Author Topic: Derevenko the turncoat-whatever happened to him?  (Read 46846 times)

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helenazar

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Re: Derevenko the turncoat-whatever happened to him?
« Reply #45 on: August 13, 2007, 07:23:35 PM »
But have you ever thought that it was perhaps a monarchist fabrication?  ;)

I don't think you are serious, but if so, what would be the reason for monarchists to fabricate this? Or for anyone for that matter. At that point, who cared about Derevenko, everyone had so much more to be concerned with.... And why Derevenko in particular and not Nagorny or Trupp or Chermodoruv, etc.? I think the simplest explanation is always the best one, the one I mentioned above...

Tsarevich

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Re: Derevenko the turncoat-whatever happened to hi
« Reply #46 on: January 14, 2014, 08:20:35 PM »
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That rotten turncoat, Derevenko! At a time when Baby (Alexei) needed him the most, he goes off and abandons him, the slimeball! I can't believe him the creep! Ahem, sorry about that guys, but I am just so angry at him for the way he heartlessly betrayed Alexei and abandoned him during the Revolution.

Nene,  I feel exactly the same way about him! I've really never cared to know what happened to him because he was such a scumbag. It's strange though that he was the sailor most photographed with Alexei and yet in the end he was nothing but a turncoat. I wish we had more photos of the loyal Nagorny. He was murdered for trying to protect Alexei from the evil Bolshevik guards.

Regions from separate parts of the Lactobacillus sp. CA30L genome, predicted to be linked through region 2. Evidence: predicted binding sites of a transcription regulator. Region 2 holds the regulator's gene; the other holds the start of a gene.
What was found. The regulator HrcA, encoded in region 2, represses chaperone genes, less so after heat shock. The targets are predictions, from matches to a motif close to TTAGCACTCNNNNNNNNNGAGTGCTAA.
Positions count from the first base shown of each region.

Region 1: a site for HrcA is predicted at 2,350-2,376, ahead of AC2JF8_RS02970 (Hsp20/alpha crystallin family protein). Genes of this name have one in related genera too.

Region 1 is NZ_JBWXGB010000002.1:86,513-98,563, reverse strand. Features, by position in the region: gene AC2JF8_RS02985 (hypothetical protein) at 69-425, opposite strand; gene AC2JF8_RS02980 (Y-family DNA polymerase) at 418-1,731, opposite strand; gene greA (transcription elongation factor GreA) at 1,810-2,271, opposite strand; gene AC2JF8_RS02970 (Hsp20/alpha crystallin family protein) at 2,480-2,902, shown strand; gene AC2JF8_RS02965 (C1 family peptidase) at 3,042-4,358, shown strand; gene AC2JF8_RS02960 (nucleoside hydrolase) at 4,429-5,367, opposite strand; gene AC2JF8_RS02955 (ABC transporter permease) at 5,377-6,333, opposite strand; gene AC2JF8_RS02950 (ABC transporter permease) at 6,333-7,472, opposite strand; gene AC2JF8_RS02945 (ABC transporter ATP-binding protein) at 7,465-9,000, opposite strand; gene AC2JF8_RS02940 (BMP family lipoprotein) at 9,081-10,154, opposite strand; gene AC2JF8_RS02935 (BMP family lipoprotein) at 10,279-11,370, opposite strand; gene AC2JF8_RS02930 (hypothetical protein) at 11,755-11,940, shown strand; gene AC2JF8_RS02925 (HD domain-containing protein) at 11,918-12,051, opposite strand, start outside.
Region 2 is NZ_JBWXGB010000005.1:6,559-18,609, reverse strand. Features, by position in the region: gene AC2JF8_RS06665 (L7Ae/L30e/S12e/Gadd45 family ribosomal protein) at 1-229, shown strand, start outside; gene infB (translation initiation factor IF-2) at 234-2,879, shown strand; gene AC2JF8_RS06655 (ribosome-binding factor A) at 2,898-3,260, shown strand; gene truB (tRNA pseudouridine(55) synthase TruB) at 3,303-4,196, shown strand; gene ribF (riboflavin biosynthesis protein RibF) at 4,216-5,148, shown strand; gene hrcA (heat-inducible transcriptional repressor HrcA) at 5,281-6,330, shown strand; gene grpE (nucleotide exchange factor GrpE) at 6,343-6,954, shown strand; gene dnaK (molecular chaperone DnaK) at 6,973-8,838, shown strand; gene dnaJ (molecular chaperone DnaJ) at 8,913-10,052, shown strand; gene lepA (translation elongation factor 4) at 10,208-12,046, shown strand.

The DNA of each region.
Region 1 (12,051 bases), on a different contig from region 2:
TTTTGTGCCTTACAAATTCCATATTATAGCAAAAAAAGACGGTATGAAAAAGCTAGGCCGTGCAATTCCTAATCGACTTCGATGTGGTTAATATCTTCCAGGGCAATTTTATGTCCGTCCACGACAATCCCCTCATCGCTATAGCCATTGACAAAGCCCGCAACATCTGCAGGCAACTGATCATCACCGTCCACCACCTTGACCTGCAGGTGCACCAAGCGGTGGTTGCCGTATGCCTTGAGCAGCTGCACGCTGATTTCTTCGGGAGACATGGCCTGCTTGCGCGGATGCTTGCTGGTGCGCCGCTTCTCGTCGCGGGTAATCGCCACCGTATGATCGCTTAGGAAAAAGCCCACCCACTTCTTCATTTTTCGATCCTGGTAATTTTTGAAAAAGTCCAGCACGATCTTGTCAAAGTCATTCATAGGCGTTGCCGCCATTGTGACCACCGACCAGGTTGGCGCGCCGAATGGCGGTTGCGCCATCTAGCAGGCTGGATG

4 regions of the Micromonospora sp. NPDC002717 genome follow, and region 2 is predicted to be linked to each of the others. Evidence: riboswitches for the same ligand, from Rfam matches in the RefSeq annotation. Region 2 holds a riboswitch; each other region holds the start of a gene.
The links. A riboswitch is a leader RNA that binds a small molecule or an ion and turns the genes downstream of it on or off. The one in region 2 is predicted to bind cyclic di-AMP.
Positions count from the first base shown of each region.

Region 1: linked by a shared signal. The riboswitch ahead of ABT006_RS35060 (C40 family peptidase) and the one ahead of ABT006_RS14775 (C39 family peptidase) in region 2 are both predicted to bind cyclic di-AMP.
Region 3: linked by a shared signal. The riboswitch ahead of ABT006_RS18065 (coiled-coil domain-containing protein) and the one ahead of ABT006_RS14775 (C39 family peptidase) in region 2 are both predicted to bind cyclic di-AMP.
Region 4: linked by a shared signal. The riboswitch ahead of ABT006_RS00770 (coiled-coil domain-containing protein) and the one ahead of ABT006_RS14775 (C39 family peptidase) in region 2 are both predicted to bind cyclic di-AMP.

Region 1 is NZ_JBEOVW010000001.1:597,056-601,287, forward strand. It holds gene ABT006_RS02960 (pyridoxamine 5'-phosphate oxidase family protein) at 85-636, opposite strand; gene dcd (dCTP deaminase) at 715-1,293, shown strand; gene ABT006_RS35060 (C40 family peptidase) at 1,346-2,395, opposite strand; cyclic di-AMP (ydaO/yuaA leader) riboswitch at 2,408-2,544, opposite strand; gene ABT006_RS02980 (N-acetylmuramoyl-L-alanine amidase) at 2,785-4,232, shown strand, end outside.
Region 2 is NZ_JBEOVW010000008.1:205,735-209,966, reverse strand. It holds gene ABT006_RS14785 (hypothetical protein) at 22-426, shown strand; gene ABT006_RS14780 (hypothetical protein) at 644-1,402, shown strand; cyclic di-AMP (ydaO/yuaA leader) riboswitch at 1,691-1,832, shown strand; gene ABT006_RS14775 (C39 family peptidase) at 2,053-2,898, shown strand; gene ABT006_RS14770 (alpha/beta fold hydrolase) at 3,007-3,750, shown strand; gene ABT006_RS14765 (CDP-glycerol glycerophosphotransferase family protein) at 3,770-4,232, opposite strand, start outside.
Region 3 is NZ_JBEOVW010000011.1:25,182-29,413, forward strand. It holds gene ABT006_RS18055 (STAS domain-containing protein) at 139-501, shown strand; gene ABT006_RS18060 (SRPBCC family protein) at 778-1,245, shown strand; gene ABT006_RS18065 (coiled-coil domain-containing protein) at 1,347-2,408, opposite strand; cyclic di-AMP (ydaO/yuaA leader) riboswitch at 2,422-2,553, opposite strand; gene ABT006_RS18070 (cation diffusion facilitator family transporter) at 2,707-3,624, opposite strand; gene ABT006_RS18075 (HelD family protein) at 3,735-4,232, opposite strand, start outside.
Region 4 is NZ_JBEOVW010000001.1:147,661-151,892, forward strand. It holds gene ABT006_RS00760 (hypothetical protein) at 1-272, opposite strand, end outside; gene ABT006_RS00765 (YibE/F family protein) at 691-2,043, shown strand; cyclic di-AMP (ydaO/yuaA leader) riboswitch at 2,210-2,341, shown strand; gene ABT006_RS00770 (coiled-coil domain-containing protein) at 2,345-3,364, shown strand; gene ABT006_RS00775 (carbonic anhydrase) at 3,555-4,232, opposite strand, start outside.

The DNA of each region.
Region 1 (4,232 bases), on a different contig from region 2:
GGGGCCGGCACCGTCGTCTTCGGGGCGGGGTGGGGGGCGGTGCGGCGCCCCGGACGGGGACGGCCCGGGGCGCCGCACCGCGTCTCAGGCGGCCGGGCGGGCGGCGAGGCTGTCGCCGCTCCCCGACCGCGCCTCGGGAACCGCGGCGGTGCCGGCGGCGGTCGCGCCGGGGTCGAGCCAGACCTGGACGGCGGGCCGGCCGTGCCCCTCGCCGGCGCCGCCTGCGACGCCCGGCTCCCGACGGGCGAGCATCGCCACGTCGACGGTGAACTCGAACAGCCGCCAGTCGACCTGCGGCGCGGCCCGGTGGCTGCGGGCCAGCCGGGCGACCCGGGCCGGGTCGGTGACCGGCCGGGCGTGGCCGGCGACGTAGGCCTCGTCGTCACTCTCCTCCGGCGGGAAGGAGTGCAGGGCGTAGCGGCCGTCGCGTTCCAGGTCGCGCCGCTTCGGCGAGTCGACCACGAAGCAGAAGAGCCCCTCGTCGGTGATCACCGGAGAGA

Maybe Derevenko was partially drunk? Or perhaps Alexei was using what is common streetsmarts when confronted with an angry and upset adult: HUMOR HIM until he goes away. Anyone who lived in NYC knows when you are on a subway and an adult starts acting strangely toward you , be polite, acknowledge the person and discreetly try to get out of the person's way...or wait until he leaves. Alexei was using common sense realizing something was terribly wrong with Derevenko that day.

Tsarevich

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Re: Derevenko the turncoat-whatever happened to hi
« Reply #47 on: January 14, 2014, 08:32:35 PM »
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That rotten turncoat, Derevenko! At a time when Baby (Alexei) needed him the most, he goes off and abandons him, the slimeball! I can't believe him the creep! Ahem, sorry about that guys, but I am just so angry at him for the way he heartlessly betrayed Alexei and abandoned him during the Revolution.

Nene,  I feel exactly the same way about him! I've really never cared to know what happened to him because he was such a scumbag. It's strange though that he was the sailor most photographed with Alexei and yet in the end he was nothing but a turncoat. I wish we had more photos of the loyal Nagorny. He was murdered for trying to protect Alexei from the evil Bolshevik guards.

I am new to working the Forums. I want to leave a Reply: I think Alexei was actually using Common Sense when Derevenko stormed in like that. Anyone who lives in NYC knows when you're confronted with a person who is obviously upset, crazy or drunk or stoned, and they turn on YOU, it is best to be polite and humor that individual until you can get away from him or he goes away to annoy someone else. Alexei was doing the right thing when someone he knew so well suddenly came in acting strangely. We reallly don't know what was wrong with Derevenko when he came in like that. Was he partially "loaded"? Did Alexei smell booze and sense it was best to humor him until he leaves? No one else besides Alexei was actually IN the room when Derevenko did his final performance. Let me know if I am wrong. But if I were Alexei I would have done the same thing confronted by a burly, angry, possibly "balmy" adult looking for a fight and could twist my head off if I provoked him further.


rosieposie